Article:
Second, the Insureds argued that their losses were “physical” because the COVID-19 virus is “material” and “tangible,” and because the harm they experienced was caused by the Mayor’s orders rather than diners being afraid to eat out. The Court also rejected that argument because the Insureds offered no evidence that COVID-19 was actually present on their properties at the time they were forced to close and the mayor’s orders did not impact the tangible structure of the properties.

Third, the Insureds argued that the policy’s definition of “loss” as encompassing either “loss” or “damage,” required the insurer to “treat the term ‘loss’ as distinct from ‘damage,’ which connotes physical damage to the property,” and thus “loss” incorporates “loss of use.” The Court rejected that argument and held that the words “direct” and “physical” modify the word “loss” and therefore any “loss of use” must be “caused, without the intervention of other persons or conditions, by something pertaining to matter—in other words, a direct physical intrusion [onto] the insured property.” The Court held that the Mayor’s orders did not constitute such a direct physical intrusion.
Continue Reading D.C. Judge Rules COVID-19 Closure Orders Do Not Constitute “Direct Physical Loss”

In recent years, wage discrimination has been a hot topic and with it, the question of whether employers may rely on a worker’s salary history to justify a pay disparity between male and female employees. In a 2018 case involving the federal Equal Pay Act (“EPA”), Rizo v. Yovino, (about which we wrote here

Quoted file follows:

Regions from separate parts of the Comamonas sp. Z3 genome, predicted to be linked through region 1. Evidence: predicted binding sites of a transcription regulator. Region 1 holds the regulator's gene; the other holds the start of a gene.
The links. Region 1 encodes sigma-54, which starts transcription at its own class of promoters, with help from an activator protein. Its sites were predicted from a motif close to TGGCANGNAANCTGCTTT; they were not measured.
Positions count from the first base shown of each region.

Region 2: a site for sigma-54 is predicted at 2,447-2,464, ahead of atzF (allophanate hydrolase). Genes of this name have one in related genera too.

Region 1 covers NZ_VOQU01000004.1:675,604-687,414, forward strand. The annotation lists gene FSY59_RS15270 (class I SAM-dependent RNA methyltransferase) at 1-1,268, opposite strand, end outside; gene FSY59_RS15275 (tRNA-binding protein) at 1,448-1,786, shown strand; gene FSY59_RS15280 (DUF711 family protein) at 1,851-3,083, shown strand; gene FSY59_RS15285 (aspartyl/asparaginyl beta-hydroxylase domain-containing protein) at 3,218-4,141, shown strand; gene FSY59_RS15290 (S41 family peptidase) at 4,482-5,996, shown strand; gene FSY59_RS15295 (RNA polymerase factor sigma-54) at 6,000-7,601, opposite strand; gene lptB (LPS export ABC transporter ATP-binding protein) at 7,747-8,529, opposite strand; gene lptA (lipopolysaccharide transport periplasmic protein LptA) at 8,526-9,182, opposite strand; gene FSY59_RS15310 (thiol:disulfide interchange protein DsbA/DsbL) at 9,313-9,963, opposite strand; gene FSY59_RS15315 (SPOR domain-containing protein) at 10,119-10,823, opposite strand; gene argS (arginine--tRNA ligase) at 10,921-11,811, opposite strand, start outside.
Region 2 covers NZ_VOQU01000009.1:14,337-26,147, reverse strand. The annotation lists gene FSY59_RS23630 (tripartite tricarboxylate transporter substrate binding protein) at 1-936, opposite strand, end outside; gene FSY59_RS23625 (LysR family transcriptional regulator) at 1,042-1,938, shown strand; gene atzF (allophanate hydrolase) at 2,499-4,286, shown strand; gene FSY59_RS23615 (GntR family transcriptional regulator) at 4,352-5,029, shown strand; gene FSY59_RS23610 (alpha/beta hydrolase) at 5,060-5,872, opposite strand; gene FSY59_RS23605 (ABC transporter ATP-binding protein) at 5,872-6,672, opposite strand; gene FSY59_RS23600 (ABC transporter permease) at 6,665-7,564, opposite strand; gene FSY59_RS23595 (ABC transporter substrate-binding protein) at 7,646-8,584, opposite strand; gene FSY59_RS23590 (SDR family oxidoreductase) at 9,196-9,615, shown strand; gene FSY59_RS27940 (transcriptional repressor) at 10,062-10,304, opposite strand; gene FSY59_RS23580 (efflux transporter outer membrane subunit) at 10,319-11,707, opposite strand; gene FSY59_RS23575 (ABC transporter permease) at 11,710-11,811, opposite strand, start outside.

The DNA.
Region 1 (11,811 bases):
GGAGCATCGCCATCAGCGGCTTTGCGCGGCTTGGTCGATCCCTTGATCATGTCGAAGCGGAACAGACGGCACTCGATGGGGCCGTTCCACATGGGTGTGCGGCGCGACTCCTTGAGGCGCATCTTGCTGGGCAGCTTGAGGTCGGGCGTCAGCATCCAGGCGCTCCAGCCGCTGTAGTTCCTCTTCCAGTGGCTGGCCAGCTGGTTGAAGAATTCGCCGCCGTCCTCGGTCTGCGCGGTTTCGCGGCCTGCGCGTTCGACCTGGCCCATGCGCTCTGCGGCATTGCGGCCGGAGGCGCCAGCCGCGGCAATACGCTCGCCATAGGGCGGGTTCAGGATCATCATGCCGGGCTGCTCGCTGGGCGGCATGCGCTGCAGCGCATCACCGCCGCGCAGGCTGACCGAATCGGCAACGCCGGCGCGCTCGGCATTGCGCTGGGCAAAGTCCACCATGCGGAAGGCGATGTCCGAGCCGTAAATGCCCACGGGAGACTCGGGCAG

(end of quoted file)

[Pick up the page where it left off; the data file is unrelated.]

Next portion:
On June 15, 2020, and June 24, 2020, New York Governor Andrew Cuomo issued two Executive Orders (“EO”) numbers 202.45 and 205, which address COVID-19 travel-related restrictions. EO 202.45 temporarily modifies New York State’s pandemic-related Sick Leave Law to prohibit employees from receiving paid sick leave benefits if, as of June 25, 2020, they

On April 14, 2020, exactly two weeks after the Families First Coronavirus Response Act (“FFCRA” or “Act”), went into effect and the U.S. Department of Labor (“DOL”) issued a temporary rule (“Rule”) interpreting the paid sick leave and emergency family and medical leave provisions of the Act, the Attorney General for the State of New

New York State has issued guidance in the form of Frequently Asked Questions (“FAQs”) regarding the State’s new COVID-19 Leave Law (the “Law”). As we have reported, the Law requires New York employers to provide certain employees who are under a COVID-19-related quarantine or isolation order with either paid or unpaid sick leave, depending

In a news conference on March 20, 2020, New York Gov. Andrew Cuomo ordered all nonessential New York State private businesses and nonprofits to reduce their workforce reporting to work by 100%  The announcement essentially amends Executive Order 202.6 (“Order”), issued by Gov. Cuomo on March 18, 2020, which required a 50% workforce reduction, by